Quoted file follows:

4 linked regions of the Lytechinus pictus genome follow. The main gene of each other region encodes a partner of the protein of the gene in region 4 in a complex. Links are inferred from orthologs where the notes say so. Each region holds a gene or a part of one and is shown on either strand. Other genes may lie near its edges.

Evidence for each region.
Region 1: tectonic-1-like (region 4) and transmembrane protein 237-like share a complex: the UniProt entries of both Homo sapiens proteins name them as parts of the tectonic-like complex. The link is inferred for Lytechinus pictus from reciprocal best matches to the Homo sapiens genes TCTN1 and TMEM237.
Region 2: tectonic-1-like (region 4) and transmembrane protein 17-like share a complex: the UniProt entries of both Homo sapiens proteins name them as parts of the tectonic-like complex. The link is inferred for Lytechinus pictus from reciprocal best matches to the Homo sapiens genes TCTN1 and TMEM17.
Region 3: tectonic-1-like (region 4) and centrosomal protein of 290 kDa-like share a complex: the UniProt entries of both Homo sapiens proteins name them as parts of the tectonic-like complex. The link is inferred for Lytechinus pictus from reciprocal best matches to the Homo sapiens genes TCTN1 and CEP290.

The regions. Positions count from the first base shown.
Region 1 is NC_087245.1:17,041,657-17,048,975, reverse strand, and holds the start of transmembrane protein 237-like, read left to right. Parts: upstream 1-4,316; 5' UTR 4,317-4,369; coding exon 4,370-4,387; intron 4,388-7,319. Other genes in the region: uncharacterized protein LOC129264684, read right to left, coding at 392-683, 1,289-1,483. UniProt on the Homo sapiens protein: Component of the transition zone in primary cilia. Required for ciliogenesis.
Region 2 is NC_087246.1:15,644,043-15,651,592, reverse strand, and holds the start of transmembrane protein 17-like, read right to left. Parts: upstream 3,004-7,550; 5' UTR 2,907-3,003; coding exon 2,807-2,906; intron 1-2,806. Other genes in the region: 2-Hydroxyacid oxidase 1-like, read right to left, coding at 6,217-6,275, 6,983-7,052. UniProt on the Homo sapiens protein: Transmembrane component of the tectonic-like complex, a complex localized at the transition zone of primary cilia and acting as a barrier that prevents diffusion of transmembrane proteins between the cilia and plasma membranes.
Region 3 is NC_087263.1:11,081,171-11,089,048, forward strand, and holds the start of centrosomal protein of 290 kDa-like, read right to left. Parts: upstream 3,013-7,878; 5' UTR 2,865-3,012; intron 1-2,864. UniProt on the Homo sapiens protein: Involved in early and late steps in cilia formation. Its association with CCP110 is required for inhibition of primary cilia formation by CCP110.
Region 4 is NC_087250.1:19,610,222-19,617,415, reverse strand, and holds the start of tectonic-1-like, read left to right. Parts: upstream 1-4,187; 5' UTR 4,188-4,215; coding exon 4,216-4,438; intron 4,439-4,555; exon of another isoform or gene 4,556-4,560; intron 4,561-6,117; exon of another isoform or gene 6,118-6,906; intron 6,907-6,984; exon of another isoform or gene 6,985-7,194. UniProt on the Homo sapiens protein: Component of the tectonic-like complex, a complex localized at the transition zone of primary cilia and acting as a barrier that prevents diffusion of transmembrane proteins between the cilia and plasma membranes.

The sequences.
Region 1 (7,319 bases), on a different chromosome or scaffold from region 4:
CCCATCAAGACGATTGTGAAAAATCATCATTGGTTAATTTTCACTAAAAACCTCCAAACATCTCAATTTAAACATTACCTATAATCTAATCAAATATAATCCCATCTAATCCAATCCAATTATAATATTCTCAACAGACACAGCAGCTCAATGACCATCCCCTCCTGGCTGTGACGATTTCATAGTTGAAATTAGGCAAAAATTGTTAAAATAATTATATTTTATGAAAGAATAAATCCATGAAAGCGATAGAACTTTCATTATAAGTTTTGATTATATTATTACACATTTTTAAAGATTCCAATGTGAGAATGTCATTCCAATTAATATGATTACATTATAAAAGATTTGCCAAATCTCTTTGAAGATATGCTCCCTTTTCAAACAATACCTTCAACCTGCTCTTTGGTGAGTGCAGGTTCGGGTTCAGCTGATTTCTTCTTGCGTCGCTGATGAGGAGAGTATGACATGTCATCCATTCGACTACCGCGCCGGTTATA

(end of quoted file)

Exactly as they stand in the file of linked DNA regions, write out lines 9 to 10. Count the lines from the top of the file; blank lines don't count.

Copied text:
Region 3 is NC_087263.1:11,081,171-11,089,048, forward strand, and holds the start of centrosomal protein of 290 kDa-like, read right to left. Parts: upstream 3,013-7,878; 5' UTR 2,865-3,012; intron 1-2,864. UniProt on the Homo sapiens protein: Involved in early and late steps in cilia formation. Its association with CCP110 is required for inhibition of primary cilia formation by CCP110.
Region 4 is NC_087250.1:19,610,222-19,617,415, reverse strand, and holds the start of tectonic-1-like, read left to right. Parts: upstream 1-4,187; 5' UTR 4,188-4,215; coding exon 4,216-4,438; intron 4,439-4,555; exon of another isoform or gene 4,556-4,560; intron 4,561-6,117; exon of another isoform or gene 6,118-6,906; intron 6,907-6,984; exon of another isoform or gene 6,985-7,194. UniProt on the Homo sapiens protein: Component of the tectonic-like complex, a complex localized at the transition zone of primary cilia and acting as a barrier that prevents diffusion of transmembrane proteins between the cilia and plasma membranes.